“I’m so sorry, honey,” I said. “I feel really, really bad.” And I did. I was on the verge of tears, as much out of self-pity and shame as any maternal concern.
Eli shook his head. “It’s OK, Mom. It’s not your fault.”
But it was. Because of me — or, to be precise, my digestive system — we would not eat until we reached Amarillo, Texas, at 10 pm, and bought frozen food from a grocery store near our Airbnb.
My gut is not a carefree traveller. Ingest the wrong items, and my stomach feels as though someone’s scoured it with a Brillo pad. For the next few hours, I may also experience migraines, achy joints and a foggy, feverish sensation as though I’m coming down with the flu. My doctors call this irritable bowel syndrome, or IBS. I call it a terrible shame.
IBS is a diagnosis of exclusion, a so-called functional disorder scribbled in your chart only after every test and examination has come back normal. Simply put, there’s nothing wrong with my stomach that our current medical tools can detect. Some physicians and researchers have described this condition in terms of a mind-gut connection.
“Everybody has contractions in their gut,” said Dr Emeran Mayer, a gastroenterologist at the University of California, Los Angeles, and the author of “The Mind-Gut Connection: How the Hidden Conversation Within Our Bodies Impacts Our Mood, Our Choices and Our Overall Health.”
The same contractions that go unnoticed by most people cause pain in IBS patients, who have become hypersensitive to sensations in their gut, he said. Calm the mind, the thinking goes, and the gut may follow.
Fair or not, I hear this prescription and think, “Oh, so this is all in my head?” Then I fear that my stomachaches are my fault, the product of an anxious mind that I cannot tame into submission.
That night on the highway, I kept wanting to apologise to my son again. But as Eli flicked on the headlights, I realised he accepted me the way I was. And I wondered, what if I could, too?
My IBS journey started about nine years ago, at age 44, when I noticed that my migraines — for decades reliably yoked to my menstrual cycle — were accompanied by a sour stomach, like my gut was sucking on lemons. Cutting out gluten helped, but as the years passed, my gut continued to deteriorate.
I later learned that my experience is not unusual. Studies suggest that female sex hormones modulate the brain-gut connection, and as these hormones wane, women may experience more severe IBS symptoms.
Eventually I dropped 10 pounds because eating had become so painful. That’s why, in 2015, I landed in the office of a gastroenterologist. He ran a bunch of tests — blood, scopes — and when everything came back negative, he diagnosed me with IBS.
It could have started with a past infection, he said. Recent stresses in my life probably didn’t help. He had no way of curing me, but he advised me to relax more and manage my diet.
If my IBS was set off by stress, I thought, “I must be the most neurotic person I know.” Thoughts like these did not help me calm down. But that became my new goal: to relax so my belly would no longer hurt.
I’d download a new meditation app or try a different therapist or attend restorative yoga classes. My list of restricted foods continued to grow, though — no more dairy, soy, alcohol, peanuts, garlic, beans or lentils. I avoided wine-and-cheese gatherings and scoured the ingredients on packaging and menus. When I stayed off problem foods, my stomach felt better.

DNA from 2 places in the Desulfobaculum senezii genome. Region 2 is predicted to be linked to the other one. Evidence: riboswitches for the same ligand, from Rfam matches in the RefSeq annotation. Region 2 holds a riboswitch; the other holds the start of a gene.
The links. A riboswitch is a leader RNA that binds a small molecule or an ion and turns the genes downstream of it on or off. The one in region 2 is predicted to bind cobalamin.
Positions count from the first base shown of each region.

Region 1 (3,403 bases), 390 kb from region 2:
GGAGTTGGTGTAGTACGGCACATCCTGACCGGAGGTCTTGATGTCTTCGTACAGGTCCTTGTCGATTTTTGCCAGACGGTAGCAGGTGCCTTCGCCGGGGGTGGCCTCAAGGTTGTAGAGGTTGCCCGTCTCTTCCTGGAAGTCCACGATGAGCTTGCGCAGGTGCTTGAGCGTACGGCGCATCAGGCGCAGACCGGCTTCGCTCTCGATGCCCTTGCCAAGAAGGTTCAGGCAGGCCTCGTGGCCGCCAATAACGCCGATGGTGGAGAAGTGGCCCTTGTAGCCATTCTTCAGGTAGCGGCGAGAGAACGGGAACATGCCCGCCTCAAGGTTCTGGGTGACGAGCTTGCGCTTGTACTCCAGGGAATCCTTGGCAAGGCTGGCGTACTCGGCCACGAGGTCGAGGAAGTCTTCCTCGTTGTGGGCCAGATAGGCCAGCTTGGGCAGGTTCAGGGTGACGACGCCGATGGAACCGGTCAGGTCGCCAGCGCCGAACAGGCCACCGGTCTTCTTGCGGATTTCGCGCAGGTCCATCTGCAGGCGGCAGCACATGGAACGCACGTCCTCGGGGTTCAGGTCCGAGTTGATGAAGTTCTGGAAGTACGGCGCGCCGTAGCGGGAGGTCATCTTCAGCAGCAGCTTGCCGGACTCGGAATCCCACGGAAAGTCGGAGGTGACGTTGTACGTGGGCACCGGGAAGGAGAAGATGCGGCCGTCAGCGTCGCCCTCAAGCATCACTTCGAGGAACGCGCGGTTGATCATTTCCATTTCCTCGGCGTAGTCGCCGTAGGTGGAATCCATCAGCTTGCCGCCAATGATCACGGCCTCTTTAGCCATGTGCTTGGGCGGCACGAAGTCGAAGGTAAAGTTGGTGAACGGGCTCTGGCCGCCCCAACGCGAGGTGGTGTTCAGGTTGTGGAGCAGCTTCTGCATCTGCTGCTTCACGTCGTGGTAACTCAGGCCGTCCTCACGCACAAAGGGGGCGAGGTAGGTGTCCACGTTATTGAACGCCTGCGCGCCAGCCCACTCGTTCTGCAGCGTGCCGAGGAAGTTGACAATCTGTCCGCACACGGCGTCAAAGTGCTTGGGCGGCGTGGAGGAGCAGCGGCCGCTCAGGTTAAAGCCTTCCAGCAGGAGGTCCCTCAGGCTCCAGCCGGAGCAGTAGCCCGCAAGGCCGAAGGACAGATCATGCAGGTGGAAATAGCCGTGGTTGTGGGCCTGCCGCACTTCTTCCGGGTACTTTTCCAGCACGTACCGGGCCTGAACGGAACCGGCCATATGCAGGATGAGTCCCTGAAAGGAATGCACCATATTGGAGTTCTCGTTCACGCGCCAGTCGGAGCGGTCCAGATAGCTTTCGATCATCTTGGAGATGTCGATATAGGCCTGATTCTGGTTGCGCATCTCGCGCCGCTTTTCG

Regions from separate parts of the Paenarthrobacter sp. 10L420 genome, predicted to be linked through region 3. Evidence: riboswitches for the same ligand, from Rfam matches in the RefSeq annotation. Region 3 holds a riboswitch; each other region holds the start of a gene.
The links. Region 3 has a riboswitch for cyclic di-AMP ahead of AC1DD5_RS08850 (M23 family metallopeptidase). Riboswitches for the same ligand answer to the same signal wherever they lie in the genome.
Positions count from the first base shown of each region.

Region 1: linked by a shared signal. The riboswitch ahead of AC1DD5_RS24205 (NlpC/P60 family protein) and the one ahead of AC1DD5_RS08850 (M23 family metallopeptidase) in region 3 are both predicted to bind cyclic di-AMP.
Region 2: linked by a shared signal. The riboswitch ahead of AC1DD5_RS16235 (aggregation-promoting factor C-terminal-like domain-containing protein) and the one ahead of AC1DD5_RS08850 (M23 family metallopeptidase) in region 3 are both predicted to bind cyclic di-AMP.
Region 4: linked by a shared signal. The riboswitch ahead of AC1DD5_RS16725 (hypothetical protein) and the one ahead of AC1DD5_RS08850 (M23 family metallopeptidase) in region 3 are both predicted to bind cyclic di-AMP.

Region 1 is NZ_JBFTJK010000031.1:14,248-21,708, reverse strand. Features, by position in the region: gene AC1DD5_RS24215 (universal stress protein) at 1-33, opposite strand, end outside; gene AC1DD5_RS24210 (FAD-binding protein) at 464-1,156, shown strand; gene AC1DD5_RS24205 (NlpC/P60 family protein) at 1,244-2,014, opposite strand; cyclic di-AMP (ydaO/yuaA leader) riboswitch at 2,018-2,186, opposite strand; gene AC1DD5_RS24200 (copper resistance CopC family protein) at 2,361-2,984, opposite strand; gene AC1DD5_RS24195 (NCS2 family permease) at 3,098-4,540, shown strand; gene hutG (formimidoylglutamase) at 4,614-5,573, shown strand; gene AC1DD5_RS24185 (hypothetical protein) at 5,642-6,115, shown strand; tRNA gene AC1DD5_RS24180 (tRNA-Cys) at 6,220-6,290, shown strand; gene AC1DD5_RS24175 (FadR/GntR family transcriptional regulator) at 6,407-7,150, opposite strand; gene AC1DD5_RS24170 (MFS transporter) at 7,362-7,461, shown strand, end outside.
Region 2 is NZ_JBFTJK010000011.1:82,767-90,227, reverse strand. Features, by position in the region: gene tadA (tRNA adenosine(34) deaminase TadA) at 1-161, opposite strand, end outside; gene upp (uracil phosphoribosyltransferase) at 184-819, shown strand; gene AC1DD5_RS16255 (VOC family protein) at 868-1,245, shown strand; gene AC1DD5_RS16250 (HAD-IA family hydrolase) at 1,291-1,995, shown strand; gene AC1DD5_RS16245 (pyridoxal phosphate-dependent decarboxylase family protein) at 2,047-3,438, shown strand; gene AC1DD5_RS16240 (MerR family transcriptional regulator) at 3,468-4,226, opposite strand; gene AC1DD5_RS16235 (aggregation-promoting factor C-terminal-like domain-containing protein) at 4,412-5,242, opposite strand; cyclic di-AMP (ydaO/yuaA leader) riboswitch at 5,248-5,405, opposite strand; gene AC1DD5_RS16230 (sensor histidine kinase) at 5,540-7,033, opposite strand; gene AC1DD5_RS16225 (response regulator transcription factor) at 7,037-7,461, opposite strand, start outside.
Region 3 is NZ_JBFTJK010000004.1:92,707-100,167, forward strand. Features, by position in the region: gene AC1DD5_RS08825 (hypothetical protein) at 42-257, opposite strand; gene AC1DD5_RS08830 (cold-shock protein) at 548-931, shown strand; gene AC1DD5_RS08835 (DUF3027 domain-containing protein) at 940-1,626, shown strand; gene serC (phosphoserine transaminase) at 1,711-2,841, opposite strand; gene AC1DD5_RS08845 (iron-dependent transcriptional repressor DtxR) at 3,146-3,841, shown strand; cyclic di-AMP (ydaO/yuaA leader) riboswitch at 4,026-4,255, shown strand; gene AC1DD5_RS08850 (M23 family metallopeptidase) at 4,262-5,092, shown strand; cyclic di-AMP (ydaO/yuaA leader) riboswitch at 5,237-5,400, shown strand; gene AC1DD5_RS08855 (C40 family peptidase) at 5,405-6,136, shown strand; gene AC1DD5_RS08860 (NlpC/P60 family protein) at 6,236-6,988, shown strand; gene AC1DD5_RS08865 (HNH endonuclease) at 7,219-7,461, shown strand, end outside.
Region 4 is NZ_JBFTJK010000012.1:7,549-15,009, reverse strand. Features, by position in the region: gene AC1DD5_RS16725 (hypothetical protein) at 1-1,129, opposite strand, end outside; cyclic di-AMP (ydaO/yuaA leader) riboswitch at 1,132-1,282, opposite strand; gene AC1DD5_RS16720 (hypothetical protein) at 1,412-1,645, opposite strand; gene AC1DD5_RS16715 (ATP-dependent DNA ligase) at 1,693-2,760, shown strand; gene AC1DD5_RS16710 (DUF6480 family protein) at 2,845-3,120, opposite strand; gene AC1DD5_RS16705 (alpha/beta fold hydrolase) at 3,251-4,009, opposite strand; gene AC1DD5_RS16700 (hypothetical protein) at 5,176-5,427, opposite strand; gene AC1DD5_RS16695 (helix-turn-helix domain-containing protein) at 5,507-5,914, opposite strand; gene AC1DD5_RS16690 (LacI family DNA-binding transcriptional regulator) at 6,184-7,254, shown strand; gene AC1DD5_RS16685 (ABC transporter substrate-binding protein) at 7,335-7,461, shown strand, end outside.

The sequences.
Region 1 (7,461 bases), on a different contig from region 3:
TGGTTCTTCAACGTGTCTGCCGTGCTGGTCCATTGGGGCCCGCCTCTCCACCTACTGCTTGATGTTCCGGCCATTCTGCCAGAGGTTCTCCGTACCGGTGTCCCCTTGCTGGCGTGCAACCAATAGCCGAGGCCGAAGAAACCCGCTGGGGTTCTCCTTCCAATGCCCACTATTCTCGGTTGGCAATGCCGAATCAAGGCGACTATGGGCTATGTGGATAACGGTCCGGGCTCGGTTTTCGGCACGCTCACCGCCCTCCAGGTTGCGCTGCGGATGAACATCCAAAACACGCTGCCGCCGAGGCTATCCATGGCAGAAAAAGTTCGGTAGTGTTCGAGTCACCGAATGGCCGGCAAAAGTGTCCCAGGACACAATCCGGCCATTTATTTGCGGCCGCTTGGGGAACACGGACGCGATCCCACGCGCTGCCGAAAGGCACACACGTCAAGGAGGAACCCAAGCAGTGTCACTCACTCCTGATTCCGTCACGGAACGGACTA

If I decided I was calmer and began to edge off my strict diet, I would be miserable again. When I asked Mayer why no amount of calming would allow me to eat gluten or garlic without pain, he warned me not to underestimate the power of fear.
“It’s a very common thing in IBS patients,” he said. He added that an IBS patient’s system “looks at food as a potentially dangerous thing.”
Then, this August on that same trip with Eli, I read about a new theory for IBS. A paper published in The New England Journal of Medicine theorised that an abdominal infection could temporarily disturb the cell barrier that lines the colon. With the barrier disturbed, allergy-inducing proteins can get absorbed by the colon, setting off localised allergic reactions to certain inflammatory foods like gluten and leading to reverberations up and down the digestive tract.
I’d been telling people for years that I didn’t have allergies to certain foods, even though my body’s response to them felt automatic. Now this research seemed to indicate what I was feeling could be an allergic reaction — one that no amount of hypnotherapy or journaling was going to make disappear.
When I read this, scrolling through my phone at a motel in Illinois, I thought: I knew it. The stabbing stomach pains that woke me at 3 am after eating garlic or black beans weren’t caused by my subconscious; it was my damaged gut.
Later, I called Dr Marc E Rothenberg, one of the paper’s authors and the director of the division of allergy and immunology at Cincinnati Children’s Hospital Medical Center, to get more clarity.
“Stress modifies, and can exacerbate, the underlying disease physiology,” Rothenberg said. “But stress is not the cause of IBS.”
There’s an exhaustion that comes from years of trying to make something go away that insists on hanging around. These days, I’m a little less tired from the struggle and a little more at peace with my body. I’ve finally come to the conclusion that suits me: My gut is different from other people’s.
From time to time, I still try new remedies to improve digestion or better manage anxiety: a probiotic, Chinese herbs, a new meditation app. But if I’m never able to eat another grilled cheese sandwich (dairy cheese, wheat bread, actual butter), I can live with that. And that’s the most relaxing mantra there is.
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